by Travis R. Wright
These bikes are fast, crude, DIY-styled and often beautiful. It's no wonder they're getting huge.
All the young dudes by D'Anne & Laura Witkowski
The Wonder Twins witness the spectacle that was the return of Johnny Headband
Getting up to speed by Travis R. Wright
Ten easy, how-to queries for a café racer
Oh, brother by Hobey Echlin
Three brothers, two bands, one MT writer, and a reunion show that hits home
Rhythm corps by W. Kim Heron
The sounds that changed the beat of America
Food Stuff by Metro Times food staff (Food Stuff)
Downtown to get a wine shop, and Italian goes vegan?
... like a horse by Jim McFarlin (Idiot Boxing)
Wow, HBO's Hung blows its load all over the Motor City
Letters to the Editor by Metro Times readers (Letters to the Editor)
Other thoughts on Michael Jackson and AT&T
Lit Up by Metro Times book reviewers (Lit Up)
Old Joe Kennedy's dirty Hollywood, eagle-eyed tales of trailer-court Michigan and Nazi art thieves
Jeffrey Morgan’s Media Blackout by Jeffrey Morgan (Media Blackout)
A column that's all aboot music
Motor City Rides by Doug Coombe (Motor City Cribs and Rides)
Custom-crazy Len Puch's wild creations
Power up by News Hits staff (News Hits)
Why a green-power boom could fill Michigan's sails
The "B" word by News Hits staff (News Hits)
When Bing talks bankrupcy, is it bull?
Night and Day by Megan O'Neil (Night and Day)
Time to get real by Jack Lessenberry (Politics and Prejudices)
Michigan needs to face facts and find savings
Going nowhere slow by Dan Savage (Savage Love)
What to do when you can't get any
Up all night by Metro Times food staff (Short Order)
A shortlist of places open at all hours
Gates goes to jail by Larry Gabriel (Stir It Up)
When communication breaks down with the po-po
Shop Class as Soulcraft: An Inquiry into the Value of Work - Matthew B. Crawford Reviewed by Travis R. Wright (Book)
Taxis - Zoos of Berlin Reviewed by Laura Witkowski (Record)
Everett Belcher - Doop & the Inside Outlaws Reviewed by Bill Holdship (Record)
G-Force Reviewed by Jeff Meyers (Movie)
G-Force just isn’t wacky or fleet-footed enough to deliver on its gleefully idiotic premise. In fact, the five writers credited with overscripting this sporadically engaging but dumber-than-dirt kiddie actioner nearly suffocate the story in dull dramatic arcs, endless exposition and no-fun, overcomplicated spy thriller tropes. Take the guinea pig’s opening 10-minute covert operation. Instead of sending up the genre with a clever wink and a nod, they bog things down with incidents and exchanges that’d fit in any Mission Impossible knock-offs. The writers think the rodent-cum-superspy conceit is joke enough, that no more thought need be given to parody, homage or character. Even Cats vs. Dogs, for all its stupidity, invested more ingenuity in its humor. Here, the wit extends to fart and poop jokes. The voice acting is impressive though. Sam Rockwell, Penelope Cruz, Tracy Morgan, Steve Buscemi, Jon Favreau and a deliriously silly Nicolas Cage bring their A-game. Their human counterparts fare far worse, with Zach Galifianakis and Will Arnett made inexcusably boring and Kelli Garner pared down to a near-wordless nub.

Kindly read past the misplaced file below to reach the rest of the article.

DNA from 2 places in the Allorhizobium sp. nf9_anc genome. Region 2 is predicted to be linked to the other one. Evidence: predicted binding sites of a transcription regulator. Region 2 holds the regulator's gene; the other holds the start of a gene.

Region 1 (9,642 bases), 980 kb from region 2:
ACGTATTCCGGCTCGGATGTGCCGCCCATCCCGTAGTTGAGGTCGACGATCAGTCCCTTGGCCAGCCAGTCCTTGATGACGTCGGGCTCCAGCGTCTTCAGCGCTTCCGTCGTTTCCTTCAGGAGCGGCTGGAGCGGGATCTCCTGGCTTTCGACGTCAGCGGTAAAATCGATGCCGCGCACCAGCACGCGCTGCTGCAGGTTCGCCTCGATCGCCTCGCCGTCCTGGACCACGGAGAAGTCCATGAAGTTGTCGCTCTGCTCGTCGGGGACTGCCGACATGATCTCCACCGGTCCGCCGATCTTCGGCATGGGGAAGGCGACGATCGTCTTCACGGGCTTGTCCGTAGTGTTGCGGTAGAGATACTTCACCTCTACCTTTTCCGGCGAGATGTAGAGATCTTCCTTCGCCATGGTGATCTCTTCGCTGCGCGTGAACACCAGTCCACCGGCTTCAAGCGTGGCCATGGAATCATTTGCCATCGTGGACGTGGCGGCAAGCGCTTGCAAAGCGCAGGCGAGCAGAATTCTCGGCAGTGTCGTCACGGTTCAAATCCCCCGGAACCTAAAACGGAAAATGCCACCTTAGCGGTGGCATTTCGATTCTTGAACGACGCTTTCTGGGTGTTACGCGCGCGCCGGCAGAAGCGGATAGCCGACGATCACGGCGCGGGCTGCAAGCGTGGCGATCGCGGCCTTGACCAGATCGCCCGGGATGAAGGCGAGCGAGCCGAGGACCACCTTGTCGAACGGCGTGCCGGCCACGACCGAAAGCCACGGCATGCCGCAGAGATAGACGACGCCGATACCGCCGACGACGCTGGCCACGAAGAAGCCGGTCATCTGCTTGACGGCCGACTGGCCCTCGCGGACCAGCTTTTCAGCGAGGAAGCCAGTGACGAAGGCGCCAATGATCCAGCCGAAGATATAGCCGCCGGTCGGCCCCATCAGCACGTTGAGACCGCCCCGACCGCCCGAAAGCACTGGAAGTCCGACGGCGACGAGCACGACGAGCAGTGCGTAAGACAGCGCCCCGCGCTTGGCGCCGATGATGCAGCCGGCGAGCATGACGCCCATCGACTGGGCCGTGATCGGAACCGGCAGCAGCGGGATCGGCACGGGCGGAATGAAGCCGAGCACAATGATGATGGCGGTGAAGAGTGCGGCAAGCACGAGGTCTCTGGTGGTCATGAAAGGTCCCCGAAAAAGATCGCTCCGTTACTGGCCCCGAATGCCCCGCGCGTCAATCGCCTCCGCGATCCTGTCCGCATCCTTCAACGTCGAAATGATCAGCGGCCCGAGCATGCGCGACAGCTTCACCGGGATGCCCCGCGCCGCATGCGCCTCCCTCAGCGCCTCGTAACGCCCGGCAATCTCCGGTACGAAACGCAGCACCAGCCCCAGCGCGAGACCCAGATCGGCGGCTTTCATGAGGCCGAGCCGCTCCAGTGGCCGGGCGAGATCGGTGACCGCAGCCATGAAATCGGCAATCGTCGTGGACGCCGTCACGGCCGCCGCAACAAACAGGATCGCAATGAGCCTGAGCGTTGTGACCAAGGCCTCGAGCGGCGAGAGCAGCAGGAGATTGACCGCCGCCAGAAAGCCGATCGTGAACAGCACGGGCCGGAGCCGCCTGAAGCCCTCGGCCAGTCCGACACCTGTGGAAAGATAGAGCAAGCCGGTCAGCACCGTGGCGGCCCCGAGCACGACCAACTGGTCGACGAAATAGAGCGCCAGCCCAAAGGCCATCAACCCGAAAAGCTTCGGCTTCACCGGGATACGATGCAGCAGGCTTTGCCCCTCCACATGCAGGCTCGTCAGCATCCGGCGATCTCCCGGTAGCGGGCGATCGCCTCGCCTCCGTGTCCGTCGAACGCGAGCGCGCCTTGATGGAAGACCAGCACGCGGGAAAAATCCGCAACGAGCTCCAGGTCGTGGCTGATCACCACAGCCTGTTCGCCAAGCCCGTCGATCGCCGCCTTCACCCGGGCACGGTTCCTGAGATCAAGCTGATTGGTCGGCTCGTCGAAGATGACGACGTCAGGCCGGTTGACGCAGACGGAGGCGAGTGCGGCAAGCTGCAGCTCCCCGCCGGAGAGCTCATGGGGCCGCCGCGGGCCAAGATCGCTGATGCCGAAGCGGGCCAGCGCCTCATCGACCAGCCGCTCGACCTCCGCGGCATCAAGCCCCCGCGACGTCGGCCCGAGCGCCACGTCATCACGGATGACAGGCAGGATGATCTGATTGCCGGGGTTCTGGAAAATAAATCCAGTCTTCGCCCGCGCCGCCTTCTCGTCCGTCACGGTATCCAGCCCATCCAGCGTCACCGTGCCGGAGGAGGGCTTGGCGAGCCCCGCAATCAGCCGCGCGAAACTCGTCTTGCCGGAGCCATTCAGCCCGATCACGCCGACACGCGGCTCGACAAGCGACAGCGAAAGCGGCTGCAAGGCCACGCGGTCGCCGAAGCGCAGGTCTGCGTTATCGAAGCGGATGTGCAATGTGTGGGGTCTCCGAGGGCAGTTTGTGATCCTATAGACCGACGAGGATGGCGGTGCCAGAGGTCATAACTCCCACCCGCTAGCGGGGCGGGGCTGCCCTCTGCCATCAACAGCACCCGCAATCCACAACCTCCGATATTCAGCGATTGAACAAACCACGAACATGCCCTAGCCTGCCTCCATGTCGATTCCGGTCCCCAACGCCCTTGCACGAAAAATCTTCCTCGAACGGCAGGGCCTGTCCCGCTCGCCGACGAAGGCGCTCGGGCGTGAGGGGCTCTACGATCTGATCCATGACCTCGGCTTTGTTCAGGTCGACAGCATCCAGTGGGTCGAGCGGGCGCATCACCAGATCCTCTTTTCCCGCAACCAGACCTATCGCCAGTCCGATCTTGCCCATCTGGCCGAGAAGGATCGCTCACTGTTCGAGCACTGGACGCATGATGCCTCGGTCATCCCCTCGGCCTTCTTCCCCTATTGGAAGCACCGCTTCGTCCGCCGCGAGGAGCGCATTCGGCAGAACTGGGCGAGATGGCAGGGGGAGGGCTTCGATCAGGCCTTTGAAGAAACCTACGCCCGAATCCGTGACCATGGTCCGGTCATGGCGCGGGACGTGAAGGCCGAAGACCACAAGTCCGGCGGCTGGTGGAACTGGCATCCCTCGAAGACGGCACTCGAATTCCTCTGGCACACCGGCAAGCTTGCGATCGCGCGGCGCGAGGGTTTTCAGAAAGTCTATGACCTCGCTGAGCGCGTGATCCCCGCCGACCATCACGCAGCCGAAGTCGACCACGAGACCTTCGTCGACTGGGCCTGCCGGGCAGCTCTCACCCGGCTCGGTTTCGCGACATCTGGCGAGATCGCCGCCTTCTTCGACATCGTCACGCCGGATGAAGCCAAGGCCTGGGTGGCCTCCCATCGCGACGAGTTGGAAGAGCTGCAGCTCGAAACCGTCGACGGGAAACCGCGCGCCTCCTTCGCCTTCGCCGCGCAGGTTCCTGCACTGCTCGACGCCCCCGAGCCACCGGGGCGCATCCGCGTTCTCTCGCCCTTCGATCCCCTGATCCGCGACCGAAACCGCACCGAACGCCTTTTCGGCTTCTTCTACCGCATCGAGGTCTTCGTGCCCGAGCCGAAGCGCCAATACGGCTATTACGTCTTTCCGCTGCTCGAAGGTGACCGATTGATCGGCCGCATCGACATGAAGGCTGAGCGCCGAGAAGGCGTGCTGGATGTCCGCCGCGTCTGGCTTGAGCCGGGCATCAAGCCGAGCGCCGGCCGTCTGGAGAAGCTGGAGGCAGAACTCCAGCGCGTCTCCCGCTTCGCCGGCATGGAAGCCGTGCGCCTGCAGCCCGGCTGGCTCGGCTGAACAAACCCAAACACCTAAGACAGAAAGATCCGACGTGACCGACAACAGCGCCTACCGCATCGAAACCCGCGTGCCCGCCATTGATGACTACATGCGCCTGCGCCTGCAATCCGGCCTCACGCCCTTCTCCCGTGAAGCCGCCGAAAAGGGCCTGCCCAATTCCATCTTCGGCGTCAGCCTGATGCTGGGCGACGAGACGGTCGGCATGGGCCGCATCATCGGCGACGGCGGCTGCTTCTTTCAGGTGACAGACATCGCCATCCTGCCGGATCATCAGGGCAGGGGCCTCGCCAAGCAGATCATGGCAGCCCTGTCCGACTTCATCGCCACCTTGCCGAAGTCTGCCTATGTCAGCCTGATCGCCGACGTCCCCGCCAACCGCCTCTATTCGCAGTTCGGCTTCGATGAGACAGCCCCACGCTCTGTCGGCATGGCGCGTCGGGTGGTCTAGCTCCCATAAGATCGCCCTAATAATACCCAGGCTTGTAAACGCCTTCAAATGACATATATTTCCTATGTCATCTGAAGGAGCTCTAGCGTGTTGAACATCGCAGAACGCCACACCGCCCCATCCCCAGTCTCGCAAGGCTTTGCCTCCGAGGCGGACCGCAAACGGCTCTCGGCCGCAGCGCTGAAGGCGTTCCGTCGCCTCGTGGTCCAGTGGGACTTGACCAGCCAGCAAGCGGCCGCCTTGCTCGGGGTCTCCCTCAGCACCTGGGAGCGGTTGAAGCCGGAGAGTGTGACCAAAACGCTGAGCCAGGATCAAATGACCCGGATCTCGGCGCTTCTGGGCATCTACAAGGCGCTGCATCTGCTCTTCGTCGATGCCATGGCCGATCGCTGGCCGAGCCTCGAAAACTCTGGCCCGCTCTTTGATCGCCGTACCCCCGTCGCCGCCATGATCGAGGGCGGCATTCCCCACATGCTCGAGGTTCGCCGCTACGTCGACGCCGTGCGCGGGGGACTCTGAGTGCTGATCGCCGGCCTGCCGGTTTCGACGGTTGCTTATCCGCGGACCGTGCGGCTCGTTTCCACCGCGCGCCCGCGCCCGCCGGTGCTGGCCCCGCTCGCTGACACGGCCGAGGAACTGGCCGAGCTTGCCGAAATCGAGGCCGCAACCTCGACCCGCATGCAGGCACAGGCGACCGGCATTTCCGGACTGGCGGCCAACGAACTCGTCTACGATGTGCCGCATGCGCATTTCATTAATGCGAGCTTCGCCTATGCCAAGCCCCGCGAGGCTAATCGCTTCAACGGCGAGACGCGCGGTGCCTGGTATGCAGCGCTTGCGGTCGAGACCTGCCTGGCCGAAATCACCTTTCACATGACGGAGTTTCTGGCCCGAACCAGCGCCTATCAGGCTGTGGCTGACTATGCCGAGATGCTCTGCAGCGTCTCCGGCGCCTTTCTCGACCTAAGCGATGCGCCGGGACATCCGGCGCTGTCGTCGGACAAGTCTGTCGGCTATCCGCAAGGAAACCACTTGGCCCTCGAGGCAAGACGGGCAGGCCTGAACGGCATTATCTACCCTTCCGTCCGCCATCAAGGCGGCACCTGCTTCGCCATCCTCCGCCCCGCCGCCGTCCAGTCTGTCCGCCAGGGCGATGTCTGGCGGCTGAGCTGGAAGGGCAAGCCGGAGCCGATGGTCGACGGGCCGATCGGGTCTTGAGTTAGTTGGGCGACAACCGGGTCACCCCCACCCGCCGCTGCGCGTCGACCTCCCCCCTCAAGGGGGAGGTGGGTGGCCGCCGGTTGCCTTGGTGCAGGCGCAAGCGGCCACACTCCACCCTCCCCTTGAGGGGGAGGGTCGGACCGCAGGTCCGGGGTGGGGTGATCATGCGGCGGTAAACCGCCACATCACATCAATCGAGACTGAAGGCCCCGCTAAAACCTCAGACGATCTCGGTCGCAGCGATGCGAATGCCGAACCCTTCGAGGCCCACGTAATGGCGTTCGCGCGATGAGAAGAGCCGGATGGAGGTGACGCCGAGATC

Departures Reviewed by Jeff Meyers (Movie)
Cellist Daigo (Masahiro Motoki) is a capable but unspectacular artist struggling to find work after his orchestra disbands. Answering an ad for help with “departures,” — which he assumes has something to do with travel (despite the presence of coffins in the office) — he’s immediately hired by a gruff and cuddly old man (Tsutomu Yamazaki). Before you can say, “fish out of water,” Daigo is cleaning, dressing and grooming corpses for grieving families. Worried what his wife will think, Daigo hides his unsavory “casketing” job even as he grows to enjoy it. Obvious metaphors being what they are, we soon see the young musician’s reinvention and renewal. Unfortunately, however, director Yôjirô Takita and screenwriter Kundo Koyama want their movie to mean something, so in the last third of this too-long tale we’re treated to over-the-top instances of cloying sentimentality.
Orphan Reviewed by Corey Hall (Movie)